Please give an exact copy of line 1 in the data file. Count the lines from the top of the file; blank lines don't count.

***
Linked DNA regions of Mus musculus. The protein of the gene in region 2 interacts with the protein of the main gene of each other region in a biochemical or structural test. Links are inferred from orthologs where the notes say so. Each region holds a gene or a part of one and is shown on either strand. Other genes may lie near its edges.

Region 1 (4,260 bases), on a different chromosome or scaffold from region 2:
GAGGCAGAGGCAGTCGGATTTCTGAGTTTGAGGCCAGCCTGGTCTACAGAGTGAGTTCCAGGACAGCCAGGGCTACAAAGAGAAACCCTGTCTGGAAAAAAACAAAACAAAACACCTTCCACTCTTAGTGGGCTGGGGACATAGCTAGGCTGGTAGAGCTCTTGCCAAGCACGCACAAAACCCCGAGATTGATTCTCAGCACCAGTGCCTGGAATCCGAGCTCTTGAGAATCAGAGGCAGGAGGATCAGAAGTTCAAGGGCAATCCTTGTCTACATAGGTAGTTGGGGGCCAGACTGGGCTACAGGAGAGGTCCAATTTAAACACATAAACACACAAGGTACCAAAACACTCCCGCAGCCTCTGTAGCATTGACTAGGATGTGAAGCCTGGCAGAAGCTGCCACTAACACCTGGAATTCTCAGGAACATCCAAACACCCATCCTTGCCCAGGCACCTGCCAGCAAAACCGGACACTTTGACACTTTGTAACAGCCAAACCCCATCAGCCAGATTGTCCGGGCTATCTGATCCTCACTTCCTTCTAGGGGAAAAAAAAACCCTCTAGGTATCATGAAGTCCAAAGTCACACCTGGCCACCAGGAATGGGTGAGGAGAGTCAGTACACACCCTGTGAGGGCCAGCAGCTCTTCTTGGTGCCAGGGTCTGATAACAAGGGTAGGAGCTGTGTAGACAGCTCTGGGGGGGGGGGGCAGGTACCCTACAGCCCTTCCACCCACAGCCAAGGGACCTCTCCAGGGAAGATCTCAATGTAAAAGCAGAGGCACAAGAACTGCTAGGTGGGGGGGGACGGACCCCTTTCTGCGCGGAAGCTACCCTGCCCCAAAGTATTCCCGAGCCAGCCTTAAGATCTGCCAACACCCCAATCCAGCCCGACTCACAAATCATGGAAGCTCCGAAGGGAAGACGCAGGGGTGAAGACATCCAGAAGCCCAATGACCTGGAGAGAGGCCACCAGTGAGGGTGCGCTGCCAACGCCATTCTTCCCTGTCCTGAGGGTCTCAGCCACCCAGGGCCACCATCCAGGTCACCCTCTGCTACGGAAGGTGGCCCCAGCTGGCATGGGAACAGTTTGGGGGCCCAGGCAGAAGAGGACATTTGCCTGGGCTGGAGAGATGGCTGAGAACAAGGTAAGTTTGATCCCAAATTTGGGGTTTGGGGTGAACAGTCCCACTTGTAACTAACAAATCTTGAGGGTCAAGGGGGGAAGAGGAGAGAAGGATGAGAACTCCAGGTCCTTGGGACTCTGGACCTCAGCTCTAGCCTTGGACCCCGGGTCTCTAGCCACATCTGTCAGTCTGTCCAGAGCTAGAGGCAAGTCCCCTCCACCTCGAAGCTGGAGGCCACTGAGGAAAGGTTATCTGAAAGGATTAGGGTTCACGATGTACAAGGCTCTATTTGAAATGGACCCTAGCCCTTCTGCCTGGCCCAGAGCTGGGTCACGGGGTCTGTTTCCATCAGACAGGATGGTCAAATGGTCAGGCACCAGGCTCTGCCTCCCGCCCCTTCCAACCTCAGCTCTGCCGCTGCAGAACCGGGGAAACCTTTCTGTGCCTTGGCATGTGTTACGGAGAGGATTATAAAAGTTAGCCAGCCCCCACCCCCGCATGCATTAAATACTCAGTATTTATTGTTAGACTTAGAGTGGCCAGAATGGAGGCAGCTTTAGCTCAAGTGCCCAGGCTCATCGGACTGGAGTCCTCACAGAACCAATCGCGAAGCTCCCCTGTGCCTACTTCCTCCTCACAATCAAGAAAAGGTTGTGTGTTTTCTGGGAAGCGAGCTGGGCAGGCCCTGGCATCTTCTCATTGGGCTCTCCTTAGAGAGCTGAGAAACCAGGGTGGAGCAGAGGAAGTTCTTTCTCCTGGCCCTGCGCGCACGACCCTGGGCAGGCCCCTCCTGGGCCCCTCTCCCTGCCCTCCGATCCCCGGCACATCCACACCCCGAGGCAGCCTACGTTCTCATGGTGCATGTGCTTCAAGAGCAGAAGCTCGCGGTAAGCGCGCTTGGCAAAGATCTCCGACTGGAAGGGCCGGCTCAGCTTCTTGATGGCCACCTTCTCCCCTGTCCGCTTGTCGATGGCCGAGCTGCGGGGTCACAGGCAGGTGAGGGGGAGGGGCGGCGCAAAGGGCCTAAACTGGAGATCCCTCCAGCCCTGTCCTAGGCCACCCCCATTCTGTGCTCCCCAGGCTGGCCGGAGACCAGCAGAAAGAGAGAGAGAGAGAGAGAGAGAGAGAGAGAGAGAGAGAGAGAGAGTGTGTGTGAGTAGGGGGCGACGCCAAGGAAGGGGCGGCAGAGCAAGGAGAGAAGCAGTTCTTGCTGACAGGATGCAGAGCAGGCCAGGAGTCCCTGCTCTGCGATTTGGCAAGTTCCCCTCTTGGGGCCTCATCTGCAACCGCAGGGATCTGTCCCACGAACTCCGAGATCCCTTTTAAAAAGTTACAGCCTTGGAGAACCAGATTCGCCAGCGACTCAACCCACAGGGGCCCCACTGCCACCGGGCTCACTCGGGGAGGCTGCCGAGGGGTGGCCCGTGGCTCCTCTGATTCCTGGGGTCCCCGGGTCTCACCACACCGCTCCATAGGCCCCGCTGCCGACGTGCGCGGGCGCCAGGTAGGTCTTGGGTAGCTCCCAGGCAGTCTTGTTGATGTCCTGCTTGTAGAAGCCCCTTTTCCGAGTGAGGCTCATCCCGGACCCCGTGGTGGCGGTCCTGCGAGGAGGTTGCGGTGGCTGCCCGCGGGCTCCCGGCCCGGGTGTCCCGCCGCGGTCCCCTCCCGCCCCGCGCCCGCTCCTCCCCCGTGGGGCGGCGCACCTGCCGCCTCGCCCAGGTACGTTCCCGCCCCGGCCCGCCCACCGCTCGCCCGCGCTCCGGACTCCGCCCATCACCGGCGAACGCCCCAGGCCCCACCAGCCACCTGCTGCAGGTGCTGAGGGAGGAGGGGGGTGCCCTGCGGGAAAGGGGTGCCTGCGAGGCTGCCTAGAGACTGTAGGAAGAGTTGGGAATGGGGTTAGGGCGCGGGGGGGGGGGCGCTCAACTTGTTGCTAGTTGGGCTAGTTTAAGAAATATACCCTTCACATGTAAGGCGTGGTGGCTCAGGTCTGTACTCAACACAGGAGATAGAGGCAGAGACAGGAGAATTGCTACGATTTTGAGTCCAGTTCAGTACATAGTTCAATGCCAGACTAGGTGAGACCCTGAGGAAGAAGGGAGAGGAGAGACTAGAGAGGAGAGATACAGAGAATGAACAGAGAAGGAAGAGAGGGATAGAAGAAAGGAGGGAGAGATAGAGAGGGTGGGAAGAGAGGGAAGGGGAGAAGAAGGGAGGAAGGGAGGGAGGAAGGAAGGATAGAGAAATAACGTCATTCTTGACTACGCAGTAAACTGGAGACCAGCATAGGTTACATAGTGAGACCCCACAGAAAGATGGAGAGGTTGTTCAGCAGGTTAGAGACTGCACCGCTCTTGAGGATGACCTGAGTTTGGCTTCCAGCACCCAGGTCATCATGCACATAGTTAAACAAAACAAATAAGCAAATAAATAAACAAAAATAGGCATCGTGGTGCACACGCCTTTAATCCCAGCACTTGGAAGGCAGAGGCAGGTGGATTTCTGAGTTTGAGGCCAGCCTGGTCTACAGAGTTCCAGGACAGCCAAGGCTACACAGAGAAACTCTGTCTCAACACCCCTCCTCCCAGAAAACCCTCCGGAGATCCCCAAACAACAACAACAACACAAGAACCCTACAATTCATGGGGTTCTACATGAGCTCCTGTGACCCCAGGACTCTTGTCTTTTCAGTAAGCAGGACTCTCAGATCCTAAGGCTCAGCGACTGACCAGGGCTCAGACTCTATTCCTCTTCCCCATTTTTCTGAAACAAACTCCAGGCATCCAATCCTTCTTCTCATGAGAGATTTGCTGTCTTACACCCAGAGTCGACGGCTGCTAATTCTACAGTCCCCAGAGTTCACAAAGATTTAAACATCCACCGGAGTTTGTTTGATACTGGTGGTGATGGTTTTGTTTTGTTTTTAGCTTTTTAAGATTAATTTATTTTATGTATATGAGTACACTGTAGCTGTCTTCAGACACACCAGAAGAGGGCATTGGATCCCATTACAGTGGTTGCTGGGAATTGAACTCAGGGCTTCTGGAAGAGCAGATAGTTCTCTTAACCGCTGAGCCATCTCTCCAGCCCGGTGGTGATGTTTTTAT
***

Linked DNA regions of Mus musculus. The protein of the gene in region 2 interacts with the protein of the main gene of each other region in a biochemical or structural test. Links are inferred from orthologs where the notes say so. Each region holds a gene or a part of one and is shown on either strand. Other genes may lie near its edges.